Throwing someone in jail doesn’t make their mental health issues go away. In most cases, it just makes them worse. Their underlying issues will still be there when they are released, making it even more difficult to re-assimilate into society. This will usually then lead to the person ending up back in jail.
Mental health treatment offers a long term solution to improving a person’s mental health. This in turn will keep those affected with mental health conditions out of prison, and lower over all prison costs for tax payers. Seeking mental treatment isn’t always easy to do but it is a beneficial life decision.
Alternative sentencing is usually based on the belief that rehab will be a more effective solution than prison. This gives people who have been caught up in crime because of drugs or other mental health problems the chance to better themselves. Treatment programs allow people to recover from addiction and to get the mental health treatment they need to get their lives back on track.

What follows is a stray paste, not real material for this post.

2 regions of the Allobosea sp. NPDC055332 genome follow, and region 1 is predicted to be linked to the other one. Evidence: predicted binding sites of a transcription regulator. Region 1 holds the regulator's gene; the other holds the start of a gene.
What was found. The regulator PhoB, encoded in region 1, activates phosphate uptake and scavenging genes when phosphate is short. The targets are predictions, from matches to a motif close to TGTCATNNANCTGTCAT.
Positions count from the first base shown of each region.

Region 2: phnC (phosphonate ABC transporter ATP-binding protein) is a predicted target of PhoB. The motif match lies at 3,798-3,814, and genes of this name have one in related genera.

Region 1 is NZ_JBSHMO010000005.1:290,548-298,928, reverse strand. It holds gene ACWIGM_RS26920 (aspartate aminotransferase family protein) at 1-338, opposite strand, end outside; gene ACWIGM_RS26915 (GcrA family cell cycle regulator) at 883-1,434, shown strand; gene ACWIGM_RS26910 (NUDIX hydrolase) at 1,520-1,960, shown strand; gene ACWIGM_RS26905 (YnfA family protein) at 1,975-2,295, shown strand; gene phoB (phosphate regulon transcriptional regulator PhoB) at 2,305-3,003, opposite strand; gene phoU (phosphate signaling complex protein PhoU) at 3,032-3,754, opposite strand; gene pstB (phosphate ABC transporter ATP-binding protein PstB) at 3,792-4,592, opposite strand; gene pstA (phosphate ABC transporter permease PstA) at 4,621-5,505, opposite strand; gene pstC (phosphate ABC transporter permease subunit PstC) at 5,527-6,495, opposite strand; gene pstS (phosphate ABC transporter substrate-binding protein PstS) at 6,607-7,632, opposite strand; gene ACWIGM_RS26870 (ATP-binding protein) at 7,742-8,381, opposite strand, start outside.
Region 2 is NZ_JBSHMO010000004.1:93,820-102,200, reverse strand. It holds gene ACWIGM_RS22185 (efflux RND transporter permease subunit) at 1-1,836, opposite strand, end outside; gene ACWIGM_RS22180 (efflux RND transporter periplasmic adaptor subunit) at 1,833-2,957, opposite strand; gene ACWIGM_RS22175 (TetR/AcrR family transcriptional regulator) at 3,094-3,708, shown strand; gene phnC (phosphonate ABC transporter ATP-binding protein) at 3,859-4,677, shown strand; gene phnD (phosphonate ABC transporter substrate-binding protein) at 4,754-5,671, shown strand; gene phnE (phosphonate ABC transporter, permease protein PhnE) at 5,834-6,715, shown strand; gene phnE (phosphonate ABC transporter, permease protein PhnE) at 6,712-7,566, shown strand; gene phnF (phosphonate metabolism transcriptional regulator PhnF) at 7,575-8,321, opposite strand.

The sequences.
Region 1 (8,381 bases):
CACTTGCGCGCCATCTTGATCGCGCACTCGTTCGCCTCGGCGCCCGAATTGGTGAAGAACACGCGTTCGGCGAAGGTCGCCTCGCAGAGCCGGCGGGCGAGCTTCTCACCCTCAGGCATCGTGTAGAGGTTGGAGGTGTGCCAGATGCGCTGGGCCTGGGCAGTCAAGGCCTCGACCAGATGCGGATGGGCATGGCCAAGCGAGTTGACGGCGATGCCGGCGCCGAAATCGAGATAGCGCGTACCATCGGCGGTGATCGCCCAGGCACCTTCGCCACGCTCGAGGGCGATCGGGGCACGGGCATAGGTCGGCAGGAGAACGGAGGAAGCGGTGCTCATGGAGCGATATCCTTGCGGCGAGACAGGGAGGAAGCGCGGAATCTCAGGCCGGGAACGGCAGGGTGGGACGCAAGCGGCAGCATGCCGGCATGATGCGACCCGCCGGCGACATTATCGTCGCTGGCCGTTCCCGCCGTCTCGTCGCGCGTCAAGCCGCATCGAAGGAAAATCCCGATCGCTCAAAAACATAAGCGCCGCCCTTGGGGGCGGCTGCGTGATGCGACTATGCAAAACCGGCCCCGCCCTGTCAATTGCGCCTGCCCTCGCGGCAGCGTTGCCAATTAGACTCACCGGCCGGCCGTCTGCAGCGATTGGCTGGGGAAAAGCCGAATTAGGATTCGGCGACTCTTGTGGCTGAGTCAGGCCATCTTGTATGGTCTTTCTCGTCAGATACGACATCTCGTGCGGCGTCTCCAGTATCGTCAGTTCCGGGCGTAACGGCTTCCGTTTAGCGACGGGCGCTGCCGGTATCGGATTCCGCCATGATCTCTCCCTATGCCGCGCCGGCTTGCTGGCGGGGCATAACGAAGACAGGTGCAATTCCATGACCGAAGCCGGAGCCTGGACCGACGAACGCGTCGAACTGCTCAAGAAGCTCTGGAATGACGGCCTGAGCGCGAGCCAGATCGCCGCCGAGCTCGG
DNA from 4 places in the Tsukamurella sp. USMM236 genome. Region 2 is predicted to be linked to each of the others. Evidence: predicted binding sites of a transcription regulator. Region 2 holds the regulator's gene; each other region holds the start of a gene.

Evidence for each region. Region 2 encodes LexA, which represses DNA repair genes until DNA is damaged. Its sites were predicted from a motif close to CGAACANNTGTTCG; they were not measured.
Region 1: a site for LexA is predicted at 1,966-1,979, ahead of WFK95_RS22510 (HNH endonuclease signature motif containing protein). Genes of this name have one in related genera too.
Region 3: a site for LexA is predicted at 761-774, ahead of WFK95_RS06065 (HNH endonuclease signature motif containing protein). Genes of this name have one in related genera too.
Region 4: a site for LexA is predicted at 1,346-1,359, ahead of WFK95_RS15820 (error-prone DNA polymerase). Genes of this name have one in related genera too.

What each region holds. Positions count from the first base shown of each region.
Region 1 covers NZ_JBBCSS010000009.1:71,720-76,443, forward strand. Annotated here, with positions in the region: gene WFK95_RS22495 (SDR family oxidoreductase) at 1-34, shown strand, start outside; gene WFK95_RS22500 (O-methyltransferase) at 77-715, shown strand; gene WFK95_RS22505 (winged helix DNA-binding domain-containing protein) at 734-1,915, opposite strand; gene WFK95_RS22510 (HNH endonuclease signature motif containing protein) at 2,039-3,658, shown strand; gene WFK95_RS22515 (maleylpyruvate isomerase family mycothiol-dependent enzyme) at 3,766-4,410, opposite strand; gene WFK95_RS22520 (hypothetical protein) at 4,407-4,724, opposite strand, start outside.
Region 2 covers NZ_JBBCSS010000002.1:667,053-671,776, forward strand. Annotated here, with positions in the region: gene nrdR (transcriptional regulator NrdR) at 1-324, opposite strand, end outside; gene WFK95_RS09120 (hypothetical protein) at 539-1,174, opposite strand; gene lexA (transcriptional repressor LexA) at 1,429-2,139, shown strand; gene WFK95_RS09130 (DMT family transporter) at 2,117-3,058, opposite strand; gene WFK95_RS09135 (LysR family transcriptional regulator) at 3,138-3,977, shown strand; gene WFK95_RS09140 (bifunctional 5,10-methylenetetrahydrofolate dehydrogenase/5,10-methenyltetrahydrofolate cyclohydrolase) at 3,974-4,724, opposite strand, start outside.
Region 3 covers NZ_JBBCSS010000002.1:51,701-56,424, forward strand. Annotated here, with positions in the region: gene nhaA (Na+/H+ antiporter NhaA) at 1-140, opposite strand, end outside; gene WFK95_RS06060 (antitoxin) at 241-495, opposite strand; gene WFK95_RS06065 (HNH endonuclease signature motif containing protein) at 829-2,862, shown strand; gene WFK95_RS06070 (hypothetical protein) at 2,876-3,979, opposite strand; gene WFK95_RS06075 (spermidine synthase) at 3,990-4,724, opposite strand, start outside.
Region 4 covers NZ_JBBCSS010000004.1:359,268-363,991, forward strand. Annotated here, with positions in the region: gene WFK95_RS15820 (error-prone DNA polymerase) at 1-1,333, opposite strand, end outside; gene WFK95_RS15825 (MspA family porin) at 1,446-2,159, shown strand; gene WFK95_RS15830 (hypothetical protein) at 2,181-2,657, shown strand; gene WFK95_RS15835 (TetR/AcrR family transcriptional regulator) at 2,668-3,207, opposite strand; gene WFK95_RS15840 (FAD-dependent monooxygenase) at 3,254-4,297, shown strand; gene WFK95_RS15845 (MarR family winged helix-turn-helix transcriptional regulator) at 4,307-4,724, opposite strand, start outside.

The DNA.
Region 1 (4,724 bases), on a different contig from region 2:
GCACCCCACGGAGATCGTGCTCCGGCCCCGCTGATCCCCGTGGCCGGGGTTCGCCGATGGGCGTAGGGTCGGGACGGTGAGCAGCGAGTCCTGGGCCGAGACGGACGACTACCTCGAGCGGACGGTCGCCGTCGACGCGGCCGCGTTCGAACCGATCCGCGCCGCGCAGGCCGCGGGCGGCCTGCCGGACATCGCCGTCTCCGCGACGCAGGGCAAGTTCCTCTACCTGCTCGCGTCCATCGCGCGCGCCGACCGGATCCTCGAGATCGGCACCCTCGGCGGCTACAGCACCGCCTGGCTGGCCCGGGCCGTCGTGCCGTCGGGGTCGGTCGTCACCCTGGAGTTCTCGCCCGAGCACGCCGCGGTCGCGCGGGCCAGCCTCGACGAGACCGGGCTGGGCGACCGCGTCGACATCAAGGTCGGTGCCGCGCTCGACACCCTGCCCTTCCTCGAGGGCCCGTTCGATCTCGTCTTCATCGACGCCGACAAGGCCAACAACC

Prison isn’t the best solution for people wanting to recover and better themselves. It’s easy to get caught up in more drugs while in prison.
Who usually qualifies for treatment instead of jail time?
Many Americans with mental illness end up in jails and prisons each year. They also tend to spend longer terms in prison and end up back in prison costing local jurisdictions more money. They are typically jailed for nonviolent reasons and end up lacking the treatment they need. So what are other options for the mentally ill offenders that doesn’t involve incarceration?
The best way to treat a mentally ill offender is to sentence them to some kind of treatment program where they can get the help they need. Community corrections is an alternative to prison for nonviolent offenders. The mentally ill can benefit from these programs because they provide several treatments aimed at helping mental disorders and substance addiction. Below are several treatment options mentally ill offenders can be sentenced to: